by Edie Melson
Many authors I talk to are frustrated by trying to grow and maintain a solo blog. My suggestion for a lot of them is to either find an established group blog to join or to start a group blog. Today I’m going to share my tips to create and maintain a successful group blog.
There are several advantages to a group situation
- Shared responsibilities.
- Reduced time commitment.
There are also some disadvantages
- Shared responsibilities. Yes, I know it’s in the list above. But sharing isn’t always easy. None of us is perfect and trust me, people will let you down. If you have serious control issues, a group situation may not be the best answer for you.
- Reduced visibility. With a reduced time commitment also comes less time you’re in the public eye. It’s a trade off, and one where you often come out ahead. The more popular the site though, the less this becomes an issue.
How to start a group blog
The first thing you want to do is decide the focus for your site. You can’t do anything else until your idea is fairly well defined. Once you know the direction you want to go, you can move forward. Be sure you have a focus. A group blog, that showcases authors who share about anything is not focused and will be almost impossible to grow.
One way this could work is to have a group of authors posting about writing. That would be a focus that would work. There are several great blogs with this focus, including http://www.novelrocket.com, http://killzoneauthors.blogspot.com, http://thewritersalleys.blogspot.com, and http://seekerville.blogspot.com.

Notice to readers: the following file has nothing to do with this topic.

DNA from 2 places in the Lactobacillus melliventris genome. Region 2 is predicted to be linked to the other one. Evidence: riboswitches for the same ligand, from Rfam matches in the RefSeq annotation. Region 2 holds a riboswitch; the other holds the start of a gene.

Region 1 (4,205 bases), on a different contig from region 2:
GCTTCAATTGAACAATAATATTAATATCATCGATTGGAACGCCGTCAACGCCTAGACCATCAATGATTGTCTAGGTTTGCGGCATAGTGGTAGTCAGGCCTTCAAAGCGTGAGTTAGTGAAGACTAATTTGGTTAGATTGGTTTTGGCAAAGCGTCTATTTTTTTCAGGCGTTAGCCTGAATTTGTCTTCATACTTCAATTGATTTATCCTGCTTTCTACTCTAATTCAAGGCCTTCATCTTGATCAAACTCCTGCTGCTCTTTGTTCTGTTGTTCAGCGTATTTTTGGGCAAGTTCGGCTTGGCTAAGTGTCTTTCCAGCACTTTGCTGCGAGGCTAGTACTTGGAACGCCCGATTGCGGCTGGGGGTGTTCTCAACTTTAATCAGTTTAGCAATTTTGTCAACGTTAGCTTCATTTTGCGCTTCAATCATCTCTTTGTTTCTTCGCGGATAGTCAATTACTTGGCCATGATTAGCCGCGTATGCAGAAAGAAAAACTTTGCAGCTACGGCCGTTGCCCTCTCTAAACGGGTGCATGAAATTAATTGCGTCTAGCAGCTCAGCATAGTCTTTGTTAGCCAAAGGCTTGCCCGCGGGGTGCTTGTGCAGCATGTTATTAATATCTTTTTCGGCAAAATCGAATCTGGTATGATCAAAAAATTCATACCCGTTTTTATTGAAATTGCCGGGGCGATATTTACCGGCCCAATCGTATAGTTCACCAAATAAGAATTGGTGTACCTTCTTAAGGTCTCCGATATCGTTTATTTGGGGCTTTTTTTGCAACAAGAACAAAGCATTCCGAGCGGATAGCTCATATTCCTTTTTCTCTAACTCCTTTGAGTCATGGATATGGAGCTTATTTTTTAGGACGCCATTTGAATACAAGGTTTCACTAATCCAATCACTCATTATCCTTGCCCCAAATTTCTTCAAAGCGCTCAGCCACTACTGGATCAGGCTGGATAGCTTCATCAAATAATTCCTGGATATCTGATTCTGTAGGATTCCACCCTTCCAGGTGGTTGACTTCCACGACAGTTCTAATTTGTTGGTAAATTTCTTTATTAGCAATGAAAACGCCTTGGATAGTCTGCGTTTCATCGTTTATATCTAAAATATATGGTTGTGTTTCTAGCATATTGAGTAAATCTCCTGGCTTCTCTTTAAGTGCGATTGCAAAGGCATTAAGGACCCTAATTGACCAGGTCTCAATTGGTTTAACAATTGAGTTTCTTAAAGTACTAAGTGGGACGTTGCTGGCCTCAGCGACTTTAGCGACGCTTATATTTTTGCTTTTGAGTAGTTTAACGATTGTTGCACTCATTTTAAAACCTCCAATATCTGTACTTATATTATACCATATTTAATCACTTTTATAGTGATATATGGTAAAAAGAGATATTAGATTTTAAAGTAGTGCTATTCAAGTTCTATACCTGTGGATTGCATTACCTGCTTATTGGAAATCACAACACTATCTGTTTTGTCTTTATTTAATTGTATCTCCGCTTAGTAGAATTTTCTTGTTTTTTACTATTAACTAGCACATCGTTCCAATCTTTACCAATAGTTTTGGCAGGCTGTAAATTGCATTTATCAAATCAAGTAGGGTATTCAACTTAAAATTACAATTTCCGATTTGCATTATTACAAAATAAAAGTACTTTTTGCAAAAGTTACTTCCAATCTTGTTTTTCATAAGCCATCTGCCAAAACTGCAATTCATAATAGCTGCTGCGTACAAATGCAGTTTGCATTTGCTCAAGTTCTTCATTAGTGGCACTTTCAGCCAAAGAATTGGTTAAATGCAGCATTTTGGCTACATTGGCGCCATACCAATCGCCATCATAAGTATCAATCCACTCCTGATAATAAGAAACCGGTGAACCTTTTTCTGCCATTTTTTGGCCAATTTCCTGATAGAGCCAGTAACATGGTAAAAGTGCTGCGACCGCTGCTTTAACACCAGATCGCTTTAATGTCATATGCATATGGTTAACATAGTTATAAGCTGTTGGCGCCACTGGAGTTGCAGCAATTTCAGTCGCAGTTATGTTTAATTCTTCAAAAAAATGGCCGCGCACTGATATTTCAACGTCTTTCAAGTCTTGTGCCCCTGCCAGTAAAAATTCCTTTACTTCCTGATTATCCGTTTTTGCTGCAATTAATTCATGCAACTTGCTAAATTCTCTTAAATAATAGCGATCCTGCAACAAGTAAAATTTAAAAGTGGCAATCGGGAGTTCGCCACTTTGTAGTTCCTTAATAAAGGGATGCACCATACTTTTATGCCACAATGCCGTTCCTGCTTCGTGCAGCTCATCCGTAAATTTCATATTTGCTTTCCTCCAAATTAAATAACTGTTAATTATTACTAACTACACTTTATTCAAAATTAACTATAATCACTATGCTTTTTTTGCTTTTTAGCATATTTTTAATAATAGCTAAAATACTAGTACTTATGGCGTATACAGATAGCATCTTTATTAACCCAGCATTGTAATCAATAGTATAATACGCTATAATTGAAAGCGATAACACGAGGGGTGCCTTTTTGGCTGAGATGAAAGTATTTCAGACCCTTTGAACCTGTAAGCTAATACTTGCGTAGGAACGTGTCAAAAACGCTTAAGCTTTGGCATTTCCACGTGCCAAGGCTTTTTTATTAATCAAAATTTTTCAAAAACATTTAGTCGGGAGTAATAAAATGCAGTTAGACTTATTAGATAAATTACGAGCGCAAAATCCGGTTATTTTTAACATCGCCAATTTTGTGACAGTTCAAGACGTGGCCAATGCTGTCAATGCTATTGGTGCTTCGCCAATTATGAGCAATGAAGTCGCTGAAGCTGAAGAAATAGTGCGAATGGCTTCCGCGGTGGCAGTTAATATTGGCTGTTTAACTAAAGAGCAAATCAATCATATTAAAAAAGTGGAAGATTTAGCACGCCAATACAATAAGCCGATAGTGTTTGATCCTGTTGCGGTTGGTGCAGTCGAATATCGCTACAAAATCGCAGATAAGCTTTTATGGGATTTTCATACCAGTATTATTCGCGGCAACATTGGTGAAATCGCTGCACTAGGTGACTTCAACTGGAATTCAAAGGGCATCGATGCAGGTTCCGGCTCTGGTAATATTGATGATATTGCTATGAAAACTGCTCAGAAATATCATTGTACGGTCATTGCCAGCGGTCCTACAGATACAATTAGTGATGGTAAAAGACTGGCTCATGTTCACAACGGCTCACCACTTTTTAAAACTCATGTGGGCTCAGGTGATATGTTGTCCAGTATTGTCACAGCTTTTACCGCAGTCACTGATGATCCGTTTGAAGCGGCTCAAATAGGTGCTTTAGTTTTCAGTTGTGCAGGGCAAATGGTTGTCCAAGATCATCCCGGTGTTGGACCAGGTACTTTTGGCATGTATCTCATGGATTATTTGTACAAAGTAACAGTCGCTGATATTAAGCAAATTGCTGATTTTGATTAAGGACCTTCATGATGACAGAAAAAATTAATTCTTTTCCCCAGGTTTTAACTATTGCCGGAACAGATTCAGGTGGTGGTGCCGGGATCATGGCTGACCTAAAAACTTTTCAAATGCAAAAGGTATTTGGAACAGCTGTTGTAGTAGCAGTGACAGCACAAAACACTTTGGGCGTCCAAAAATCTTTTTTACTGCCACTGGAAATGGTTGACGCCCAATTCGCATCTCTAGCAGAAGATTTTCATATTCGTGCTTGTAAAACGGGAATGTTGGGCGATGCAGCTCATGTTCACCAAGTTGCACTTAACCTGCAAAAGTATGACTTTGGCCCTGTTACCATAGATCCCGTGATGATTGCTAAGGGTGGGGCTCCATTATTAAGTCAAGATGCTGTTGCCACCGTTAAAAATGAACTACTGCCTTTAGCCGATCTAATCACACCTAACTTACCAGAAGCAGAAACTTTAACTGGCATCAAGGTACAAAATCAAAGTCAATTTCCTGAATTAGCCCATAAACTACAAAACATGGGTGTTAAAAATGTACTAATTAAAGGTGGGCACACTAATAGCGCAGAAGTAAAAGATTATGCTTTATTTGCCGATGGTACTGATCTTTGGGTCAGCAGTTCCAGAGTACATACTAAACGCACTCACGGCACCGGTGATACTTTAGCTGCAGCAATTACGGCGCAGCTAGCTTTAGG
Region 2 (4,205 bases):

Also beware of having too many varied topics. I know of one group blog that has thirty different topics. It’s frustrating for readers because they can’t memorize a schedule like that, so they never know what to expect.
You also need to think through how many people you want to include. Ideally I recommend no more than twelve to fifteen. A blog this large means no one will post more than twice a month—and that’s if you’re uploading new content seven days a week. It’s doable, but only just. An easier size is between four and eight regular posters.
1. Begin looking for others who fit into your vision for your group blog. I recommend you begin your search with people you know and work out from there.
2. Build in a trial period for everyone who comes on board. This gives everyone a graceful way to end the relationship if it doesn’t work out.
3. Decide a schedule that works for you. The schedule has two parts, how often you want new content on the blog and how often everyone will be posting.
4. Set very specific post guidelines—and write them out. This includes post length, how to handle bylines, bios and images. The list can go on and on. It may seem like a nitpicky thing, but you’ll avoid a lot of grief and a lot of editing if you get this spelled out up front. It will also make transitions easier when you bring on someone new.
Be sure to post any questions you have in the comments section below. And as always—
Don’t forget to join the conversation!
Tired of solo blogging? Social Media Mentor @EdieMelson has the tips you need to create a successful group blog. (Click to Tweet)